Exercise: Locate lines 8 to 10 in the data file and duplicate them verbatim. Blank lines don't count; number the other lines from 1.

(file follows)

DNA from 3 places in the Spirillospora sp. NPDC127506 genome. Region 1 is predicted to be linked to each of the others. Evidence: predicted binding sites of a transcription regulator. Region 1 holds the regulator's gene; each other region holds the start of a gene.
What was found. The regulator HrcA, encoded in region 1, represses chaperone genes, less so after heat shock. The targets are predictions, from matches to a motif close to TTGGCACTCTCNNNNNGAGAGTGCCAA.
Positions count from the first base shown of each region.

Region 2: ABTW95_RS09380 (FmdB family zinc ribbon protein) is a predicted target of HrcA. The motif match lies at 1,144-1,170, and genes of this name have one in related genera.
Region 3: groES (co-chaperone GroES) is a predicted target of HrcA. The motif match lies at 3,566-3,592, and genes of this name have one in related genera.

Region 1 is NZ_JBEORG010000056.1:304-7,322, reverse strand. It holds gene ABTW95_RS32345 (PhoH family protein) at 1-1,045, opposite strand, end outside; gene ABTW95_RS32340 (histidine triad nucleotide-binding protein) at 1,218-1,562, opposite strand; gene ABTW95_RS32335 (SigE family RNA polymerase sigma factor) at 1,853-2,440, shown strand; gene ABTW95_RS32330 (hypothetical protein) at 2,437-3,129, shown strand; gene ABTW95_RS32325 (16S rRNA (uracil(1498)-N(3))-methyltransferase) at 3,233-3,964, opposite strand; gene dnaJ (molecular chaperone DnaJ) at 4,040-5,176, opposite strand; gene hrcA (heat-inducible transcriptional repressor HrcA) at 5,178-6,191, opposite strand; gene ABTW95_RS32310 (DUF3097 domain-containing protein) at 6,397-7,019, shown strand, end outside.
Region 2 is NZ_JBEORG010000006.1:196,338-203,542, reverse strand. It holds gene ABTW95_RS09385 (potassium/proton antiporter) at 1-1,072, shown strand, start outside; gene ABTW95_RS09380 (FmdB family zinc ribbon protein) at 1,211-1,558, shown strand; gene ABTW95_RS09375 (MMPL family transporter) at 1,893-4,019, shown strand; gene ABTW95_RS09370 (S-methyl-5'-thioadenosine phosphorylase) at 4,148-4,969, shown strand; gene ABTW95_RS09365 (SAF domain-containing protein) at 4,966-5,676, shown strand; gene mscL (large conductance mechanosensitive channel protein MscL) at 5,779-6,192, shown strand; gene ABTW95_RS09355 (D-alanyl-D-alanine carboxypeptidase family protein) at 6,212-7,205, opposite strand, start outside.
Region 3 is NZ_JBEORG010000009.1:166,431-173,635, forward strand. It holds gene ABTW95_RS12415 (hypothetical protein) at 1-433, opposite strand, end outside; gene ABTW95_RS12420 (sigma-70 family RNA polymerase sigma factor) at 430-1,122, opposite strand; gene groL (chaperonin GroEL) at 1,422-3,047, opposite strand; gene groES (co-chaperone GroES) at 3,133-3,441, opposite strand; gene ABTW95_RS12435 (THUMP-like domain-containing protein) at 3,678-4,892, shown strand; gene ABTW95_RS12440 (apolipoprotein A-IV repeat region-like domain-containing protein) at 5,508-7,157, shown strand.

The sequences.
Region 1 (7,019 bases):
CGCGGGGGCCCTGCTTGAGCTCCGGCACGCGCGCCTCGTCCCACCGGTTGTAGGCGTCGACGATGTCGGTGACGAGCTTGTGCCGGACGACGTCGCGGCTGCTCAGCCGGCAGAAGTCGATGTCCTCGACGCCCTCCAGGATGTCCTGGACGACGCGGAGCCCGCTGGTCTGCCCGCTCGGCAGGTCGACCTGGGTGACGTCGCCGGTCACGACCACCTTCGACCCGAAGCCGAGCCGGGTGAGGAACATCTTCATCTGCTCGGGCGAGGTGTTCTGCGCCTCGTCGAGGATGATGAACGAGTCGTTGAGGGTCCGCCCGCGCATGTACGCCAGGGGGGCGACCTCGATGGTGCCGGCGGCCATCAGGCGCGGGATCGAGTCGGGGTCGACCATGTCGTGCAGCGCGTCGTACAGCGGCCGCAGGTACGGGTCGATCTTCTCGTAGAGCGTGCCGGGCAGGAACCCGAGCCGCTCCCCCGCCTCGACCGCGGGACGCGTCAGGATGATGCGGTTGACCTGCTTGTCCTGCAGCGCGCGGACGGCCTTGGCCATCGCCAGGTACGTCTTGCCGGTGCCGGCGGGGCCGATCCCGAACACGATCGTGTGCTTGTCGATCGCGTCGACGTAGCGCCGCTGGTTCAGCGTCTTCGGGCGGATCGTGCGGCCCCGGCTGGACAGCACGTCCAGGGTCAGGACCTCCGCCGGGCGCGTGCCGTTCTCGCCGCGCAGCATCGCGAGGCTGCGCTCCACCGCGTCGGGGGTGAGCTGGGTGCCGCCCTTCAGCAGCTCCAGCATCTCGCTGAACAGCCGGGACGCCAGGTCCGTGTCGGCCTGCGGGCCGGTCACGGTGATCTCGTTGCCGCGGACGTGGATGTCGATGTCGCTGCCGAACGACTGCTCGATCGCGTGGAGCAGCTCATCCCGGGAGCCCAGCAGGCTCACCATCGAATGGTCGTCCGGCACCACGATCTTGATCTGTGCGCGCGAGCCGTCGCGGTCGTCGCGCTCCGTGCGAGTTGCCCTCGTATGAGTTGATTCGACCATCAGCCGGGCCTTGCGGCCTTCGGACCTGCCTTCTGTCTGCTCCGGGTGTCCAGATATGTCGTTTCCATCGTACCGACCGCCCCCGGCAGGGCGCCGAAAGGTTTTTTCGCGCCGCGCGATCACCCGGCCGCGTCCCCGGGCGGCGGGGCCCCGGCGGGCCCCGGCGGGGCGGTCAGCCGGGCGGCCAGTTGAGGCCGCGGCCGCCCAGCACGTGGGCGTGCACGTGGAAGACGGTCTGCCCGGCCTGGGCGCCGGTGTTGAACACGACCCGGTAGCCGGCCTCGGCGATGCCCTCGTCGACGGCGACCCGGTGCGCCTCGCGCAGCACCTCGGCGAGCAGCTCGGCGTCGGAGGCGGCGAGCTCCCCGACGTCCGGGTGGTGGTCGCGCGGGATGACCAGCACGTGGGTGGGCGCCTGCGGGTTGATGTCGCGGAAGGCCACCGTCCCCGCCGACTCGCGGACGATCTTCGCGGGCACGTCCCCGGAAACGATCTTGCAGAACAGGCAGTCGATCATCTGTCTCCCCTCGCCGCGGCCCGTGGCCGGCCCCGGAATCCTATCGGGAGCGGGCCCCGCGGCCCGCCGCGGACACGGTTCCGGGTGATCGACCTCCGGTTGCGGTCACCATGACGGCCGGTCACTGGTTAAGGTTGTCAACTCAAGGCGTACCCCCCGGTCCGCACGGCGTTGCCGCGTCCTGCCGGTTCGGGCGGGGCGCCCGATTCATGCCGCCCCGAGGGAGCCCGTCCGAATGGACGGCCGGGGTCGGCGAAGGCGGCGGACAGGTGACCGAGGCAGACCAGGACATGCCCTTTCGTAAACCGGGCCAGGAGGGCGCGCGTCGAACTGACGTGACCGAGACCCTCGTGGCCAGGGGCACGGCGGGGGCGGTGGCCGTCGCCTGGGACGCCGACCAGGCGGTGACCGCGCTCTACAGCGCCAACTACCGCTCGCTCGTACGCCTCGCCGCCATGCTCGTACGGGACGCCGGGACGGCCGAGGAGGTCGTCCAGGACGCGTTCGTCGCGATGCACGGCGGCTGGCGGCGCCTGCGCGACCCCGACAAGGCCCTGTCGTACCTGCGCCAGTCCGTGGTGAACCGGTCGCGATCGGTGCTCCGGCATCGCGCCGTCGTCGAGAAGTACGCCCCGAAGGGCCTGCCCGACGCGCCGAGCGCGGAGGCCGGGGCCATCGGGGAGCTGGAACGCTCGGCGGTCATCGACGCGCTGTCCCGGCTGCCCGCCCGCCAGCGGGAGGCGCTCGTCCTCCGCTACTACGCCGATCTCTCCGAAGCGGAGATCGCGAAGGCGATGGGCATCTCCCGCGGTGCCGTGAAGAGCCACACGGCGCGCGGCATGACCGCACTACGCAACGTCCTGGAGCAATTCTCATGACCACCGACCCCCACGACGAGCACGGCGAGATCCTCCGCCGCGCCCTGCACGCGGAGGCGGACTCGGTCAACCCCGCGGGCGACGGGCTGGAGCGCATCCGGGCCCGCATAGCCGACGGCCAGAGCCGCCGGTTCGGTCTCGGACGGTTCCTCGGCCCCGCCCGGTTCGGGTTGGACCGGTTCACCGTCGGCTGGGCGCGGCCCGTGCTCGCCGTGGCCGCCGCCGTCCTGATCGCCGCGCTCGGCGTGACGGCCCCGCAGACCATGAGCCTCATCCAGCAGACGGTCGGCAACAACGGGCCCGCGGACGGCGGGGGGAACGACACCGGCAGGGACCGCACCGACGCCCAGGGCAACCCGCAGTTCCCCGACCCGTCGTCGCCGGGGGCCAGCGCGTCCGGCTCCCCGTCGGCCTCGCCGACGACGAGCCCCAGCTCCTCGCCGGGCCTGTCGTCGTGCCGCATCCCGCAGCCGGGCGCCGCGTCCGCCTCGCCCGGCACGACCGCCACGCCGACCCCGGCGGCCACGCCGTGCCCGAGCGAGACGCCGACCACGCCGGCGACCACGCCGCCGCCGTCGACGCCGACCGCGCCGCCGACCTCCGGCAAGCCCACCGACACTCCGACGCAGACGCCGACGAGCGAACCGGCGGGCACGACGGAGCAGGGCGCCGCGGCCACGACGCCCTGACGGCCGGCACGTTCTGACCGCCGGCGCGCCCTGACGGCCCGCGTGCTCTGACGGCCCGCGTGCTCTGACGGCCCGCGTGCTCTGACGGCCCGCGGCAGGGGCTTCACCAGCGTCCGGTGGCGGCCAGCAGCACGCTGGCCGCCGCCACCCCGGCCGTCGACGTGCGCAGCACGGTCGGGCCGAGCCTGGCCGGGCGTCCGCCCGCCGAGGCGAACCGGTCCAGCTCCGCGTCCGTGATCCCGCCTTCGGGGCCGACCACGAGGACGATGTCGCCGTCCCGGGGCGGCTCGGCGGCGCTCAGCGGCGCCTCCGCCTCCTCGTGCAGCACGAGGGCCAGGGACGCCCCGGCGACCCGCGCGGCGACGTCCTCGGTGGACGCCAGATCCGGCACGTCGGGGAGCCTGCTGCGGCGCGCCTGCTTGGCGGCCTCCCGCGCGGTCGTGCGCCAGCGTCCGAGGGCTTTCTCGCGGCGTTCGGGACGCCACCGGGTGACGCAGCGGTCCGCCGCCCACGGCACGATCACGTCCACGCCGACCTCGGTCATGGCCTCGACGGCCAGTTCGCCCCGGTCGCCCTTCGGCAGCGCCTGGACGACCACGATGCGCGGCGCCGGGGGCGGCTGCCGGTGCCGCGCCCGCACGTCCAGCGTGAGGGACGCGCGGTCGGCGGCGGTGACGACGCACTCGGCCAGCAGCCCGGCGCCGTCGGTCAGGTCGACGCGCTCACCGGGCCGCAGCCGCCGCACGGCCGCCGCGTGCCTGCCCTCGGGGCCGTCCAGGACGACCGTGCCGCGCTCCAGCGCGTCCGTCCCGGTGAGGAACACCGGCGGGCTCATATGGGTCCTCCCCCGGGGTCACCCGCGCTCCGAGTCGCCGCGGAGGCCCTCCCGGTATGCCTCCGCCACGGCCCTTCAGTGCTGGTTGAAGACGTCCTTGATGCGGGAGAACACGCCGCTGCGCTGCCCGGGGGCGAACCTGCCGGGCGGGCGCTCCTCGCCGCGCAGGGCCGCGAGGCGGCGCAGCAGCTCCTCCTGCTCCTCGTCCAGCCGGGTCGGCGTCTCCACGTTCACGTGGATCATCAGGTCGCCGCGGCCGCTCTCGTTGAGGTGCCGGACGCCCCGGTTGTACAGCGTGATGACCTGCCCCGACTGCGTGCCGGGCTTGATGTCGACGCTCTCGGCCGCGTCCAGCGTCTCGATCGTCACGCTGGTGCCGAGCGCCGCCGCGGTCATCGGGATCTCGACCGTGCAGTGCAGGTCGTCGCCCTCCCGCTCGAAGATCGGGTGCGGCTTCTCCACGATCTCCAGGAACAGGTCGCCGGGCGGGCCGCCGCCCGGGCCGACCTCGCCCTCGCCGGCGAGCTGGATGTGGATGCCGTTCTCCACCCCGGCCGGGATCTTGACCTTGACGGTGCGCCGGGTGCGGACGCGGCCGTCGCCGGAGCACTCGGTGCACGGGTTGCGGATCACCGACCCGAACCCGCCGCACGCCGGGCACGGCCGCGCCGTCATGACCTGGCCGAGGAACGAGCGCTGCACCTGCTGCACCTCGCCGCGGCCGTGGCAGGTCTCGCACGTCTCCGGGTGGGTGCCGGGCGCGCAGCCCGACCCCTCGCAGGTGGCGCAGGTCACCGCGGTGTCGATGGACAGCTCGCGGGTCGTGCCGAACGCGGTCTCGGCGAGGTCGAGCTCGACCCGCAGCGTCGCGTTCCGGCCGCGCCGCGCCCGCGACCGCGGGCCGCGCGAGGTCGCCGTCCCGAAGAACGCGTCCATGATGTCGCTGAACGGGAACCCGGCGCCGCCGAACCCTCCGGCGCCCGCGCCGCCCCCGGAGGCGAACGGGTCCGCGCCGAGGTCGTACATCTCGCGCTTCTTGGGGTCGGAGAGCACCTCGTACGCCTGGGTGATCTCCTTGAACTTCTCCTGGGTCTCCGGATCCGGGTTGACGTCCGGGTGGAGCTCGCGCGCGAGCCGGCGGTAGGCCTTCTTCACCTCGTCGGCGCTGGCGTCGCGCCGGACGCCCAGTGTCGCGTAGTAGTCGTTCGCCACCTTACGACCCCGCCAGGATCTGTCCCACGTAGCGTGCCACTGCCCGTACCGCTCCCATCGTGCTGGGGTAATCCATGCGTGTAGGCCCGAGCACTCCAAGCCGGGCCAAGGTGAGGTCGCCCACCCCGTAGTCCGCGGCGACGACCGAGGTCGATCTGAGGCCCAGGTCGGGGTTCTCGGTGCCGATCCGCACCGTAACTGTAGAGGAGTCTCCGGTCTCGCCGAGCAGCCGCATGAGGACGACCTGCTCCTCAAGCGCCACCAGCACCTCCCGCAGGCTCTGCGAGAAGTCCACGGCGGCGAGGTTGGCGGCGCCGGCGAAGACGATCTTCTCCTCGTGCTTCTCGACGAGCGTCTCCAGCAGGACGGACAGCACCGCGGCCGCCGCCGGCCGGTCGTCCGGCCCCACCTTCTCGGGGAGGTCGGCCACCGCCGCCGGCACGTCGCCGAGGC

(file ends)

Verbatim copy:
Region 3 is NZ_JBEORG010000009.1:166,431-173,635, forward strand. It holds gene ABTW95_RS12415 (hypothetical protein) at 1-433, opposite strand, end outside; gene ABTW95_RS12420 (sigma-70 family RNA polymerase sigma factor) at 430-1,122, opposite strand; gene groL (chaperonin GroEL) at 1,422-3,047, opposite strand; gene groES (co-chaperone GroES) at 3,133-3,441, opposite strand; gene ABTW95_RS12435 (THUMP-like domain-containing protein) at 3,678-4,892, shown strand; gene ABTW95_RS12440 (apolipoprotein A-IV repeat region-like domain-containing protein) at 5,508-7,157, shown strand.

The sequences.
Region 1 (7,019 bases):